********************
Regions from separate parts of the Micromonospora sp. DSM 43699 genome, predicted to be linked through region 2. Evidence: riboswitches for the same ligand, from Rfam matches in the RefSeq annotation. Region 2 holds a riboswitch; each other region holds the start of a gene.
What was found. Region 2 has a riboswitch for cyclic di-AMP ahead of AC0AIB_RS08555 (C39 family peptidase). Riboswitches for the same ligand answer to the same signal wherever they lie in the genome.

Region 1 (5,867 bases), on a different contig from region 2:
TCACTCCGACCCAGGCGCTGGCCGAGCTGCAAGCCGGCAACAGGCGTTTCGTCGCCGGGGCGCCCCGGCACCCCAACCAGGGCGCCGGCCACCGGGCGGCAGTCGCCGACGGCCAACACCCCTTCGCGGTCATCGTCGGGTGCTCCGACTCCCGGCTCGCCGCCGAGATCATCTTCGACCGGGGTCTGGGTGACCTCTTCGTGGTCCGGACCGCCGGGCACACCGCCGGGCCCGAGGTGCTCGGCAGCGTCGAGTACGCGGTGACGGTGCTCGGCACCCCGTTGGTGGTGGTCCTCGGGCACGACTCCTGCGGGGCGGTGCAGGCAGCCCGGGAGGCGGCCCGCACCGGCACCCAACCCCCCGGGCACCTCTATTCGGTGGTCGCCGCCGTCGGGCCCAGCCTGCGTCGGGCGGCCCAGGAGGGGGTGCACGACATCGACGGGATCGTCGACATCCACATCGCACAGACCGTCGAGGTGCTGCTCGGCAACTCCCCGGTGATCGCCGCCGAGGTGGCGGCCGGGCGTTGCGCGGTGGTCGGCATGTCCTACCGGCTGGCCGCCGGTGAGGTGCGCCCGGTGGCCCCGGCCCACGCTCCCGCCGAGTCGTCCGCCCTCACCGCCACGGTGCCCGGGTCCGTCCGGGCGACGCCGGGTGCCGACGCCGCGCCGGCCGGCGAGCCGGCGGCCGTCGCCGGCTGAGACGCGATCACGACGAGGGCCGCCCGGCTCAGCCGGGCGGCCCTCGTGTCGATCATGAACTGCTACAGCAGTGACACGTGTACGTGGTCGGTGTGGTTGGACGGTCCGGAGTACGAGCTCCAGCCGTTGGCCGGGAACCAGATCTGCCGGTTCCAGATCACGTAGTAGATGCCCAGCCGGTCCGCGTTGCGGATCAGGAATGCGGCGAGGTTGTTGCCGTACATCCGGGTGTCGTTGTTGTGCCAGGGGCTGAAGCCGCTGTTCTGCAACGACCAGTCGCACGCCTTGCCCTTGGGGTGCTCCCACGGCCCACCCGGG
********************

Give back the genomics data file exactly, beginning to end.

Regions from separate parts of the Micromonospora sp. DSM 43699 genome, predicted to be linked through region 2. Evidence: riboswitches for the same ligand, from Rfam matches in the RefSeq annotation. Region 2 holds a riboswitch; each other region holds the start of a gene.
What was found. Region 2 has a riboswitch for cyclic di-AMP ahead of AC0AIB_RS08555 (C39 family peptidase). Riboswitches for the same ligand answer to the same signal wherever they lie in the genome.

Region 1 (5,867 bases), on a different contig from region 2:
TCACTCCGACCCAGGCGCTGGCCGAGCTGCAAGCCGGCAACAGGCGTTTCGTCGCCGGGGCGCCCCGGCACCCCAACCAGGGCGCCGGCCACCGGGCGGCAGTCGCCGACGGCCAACACCCCTTCGCGGTCATCGTCGGGTGCTCCGACTCCCGGCTCGCCGCCGAGATCATCTTCGACCGGGGTCTGGGTGACCTCTTCGTGGTCCGGACCGCCGGGCACACCGCCGGGCCCGAGGTGCTCGGCAGCGTCGAGTACGCGGTGACGGTGCTCGGCACCCCGTTGGTGGTGGTCCTCGGGCACGACTCCTGCGGGGCGGTGCAGGCAGCCCGGGAGGCGGCCCGCACCGGCACCCAACCCCCCGGGCACCTCTATTCGGTGGTCGCCGCCGTCGGGCCCAGCCTGCGTCGGGCGGCCCAGGAGGGGGTGCACGACATCGACGGGATCGTCGACATCCACATCGCACAGACCGTCGAGGTGCTGCTCGGCAACTCCCCGGTGATCGCCGCCGAGGTGGCGGCCGGGCGTTGCGCGGTGGTCGGCATGTCCTACCGGCTGGCCGCCGGTGAGGTGCGCCCGGTGGCCCCGGCCCACGCTCCCGCCGAGTCGTCCGCCCTCACCGCCACGGTGCCCGGGTCCGTCCGGGCGACGCCGGGTGCCGACGCCGCGCCGGCCGGCGAGCCGGCGGCCGTCGCCGGCTGAGACGCGATCACGACGAGGGCCGCCCGGCTCAGCCGGGCGGCCCTCGTGTCGATCATGAACTGCTACAGCAGTGACACGTGTACGTGGTCGGTGTGGTTGGACGGTCCGGAGTACGAGCTCCAGCCGTTGGCCGGGAACCAGATCTGCCGGTTCCAGATCACGTAGTAGATGCCCAGCCGGTCCGCGTTGCGGATCAGGAATGCGGCGAGGTTGTTGCCGTACATCCGGGTGTCGTTGTTGTGCCAGGGGCTGAAGCCGCTGTTCTGCAACGACCAGTCGCACGCCTTGCCCTTGGGGTGCTCCCACGGCCCACCCGGG